What's Not Acceptable
I just got done reading an important message from my union president about the ongoing negotiations over the CUNY faculty's contract. (it might take a while for the 2/16 update to hit the webpage - so if it's not there when you check the link come back later.)
There's a lot in it this latest report from contract negotiations with CUNY management to provoke anger.
To catch you up to speed, here's the context. Our union is called the Professional Staff Congress (PSC) and we represent CUNY's faculty. Our most recent contract expired on Halloween of 2002. For two years, the administration made no financial offer at all, despite efforts at bargaining and proposals by the reps. of the faculty. THEN, in December of 2004, management offered us a 1.5% raise over four years and a set of major give-backs. One of management's most obnoxious demands was that the department chairs become administrative positions and no longer part of the faculty. For faculty governance, hiring and tenure decisions, this would be a disaster. Other demands included the idea that members of the bargaining team would not be allowed to take notes during bargaining sessions. They wanted us to return early in the Summer, and they gave us nothing for health care benefits, which are already minimal. (no dental coverage, for starters).
As you can imagine, we weren't interested.
So, the biggest problem is management intransigence, which is part of a larger pattern in city employee contracts recently, but another problem has been the lack of a coherent campaign on the union's behalf for this contract. When the University made their insulting offer, people got mad, and there was a serious effort to create real action within the union to push for a good contract. Unfortunately, while I believe that the leadership wants to involve the membership, the organizing efforts have not been as strong as they could be. Our first actions went little beyond weekly phone calls to various members of management, not a tactic that brings faculty together in something that feels "collective." Members complained at meetings that there must be "more" that we could be doing, and were indeed eager to do it themselves.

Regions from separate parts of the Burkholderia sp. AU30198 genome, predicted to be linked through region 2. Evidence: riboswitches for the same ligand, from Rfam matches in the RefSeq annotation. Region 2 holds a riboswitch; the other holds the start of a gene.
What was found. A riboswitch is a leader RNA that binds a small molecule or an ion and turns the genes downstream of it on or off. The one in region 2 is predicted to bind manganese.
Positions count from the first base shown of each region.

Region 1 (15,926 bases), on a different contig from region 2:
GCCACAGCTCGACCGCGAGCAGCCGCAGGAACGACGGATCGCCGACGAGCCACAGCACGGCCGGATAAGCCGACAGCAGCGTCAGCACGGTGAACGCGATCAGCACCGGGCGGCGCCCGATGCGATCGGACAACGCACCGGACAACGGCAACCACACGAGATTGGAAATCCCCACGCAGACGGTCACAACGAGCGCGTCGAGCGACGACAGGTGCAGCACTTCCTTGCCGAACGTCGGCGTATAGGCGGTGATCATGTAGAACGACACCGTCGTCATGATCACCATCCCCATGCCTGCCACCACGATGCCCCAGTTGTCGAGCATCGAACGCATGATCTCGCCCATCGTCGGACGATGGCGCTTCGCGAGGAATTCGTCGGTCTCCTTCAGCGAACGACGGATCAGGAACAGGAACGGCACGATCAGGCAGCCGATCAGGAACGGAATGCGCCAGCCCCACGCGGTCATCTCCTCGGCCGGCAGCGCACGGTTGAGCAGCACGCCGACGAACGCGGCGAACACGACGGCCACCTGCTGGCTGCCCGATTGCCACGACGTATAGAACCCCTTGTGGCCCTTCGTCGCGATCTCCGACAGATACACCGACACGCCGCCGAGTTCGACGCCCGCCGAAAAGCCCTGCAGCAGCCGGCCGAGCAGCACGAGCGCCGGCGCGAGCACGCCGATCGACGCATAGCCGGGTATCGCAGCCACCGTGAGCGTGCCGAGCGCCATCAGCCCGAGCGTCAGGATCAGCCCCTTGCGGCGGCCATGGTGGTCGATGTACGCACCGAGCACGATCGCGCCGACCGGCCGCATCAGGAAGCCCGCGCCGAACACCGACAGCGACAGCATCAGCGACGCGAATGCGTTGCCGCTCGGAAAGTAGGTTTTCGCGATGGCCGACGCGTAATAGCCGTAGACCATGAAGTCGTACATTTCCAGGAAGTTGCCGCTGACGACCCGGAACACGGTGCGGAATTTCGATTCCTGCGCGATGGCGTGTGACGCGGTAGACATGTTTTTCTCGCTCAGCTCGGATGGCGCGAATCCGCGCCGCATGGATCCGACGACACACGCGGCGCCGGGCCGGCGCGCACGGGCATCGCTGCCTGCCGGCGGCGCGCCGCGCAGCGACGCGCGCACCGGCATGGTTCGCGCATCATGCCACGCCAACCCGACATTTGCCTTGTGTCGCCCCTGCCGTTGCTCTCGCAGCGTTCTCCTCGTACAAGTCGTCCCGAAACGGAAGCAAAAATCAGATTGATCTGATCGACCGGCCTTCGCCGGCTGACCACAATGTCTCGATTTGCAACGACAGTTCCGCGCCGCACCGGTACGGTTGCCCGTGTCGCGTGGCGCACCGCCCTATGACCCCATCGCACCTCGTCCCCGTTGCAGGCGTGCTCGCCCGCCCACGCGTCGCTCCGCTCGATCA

Things began gathering steam as union members (and leaders too) started talking about creative actions that we could take. Meetings and training sessions were held and energy began to build in the Spring of 2005. While there was a concerted desire for more action and genuine frustration with the university's offer, the engagement of that frustration in the membership was inconsistent. Plans began, were tried briefly, and ended almost before they began - before they had a chance to work.
The most serious of these plans of action was the notion of a vote on a job-action (an action on the job affecting work that could include anything from grading papers in public to not turning in grades, to going on an all-out strike). While risky, this idea did lead to an impressive mass membership meeting and a series of conversations with faculty members, but there was not enough turnaround time or continued effort to build it. Building for something like a job action can't be done for two months and then stop just in time for a bargaining session. But that's what happened. Just as the work seemed to be starting, organized events and discussions within the membership ground to a halt while we waited to see just what was going to happen at the bargaining table this time.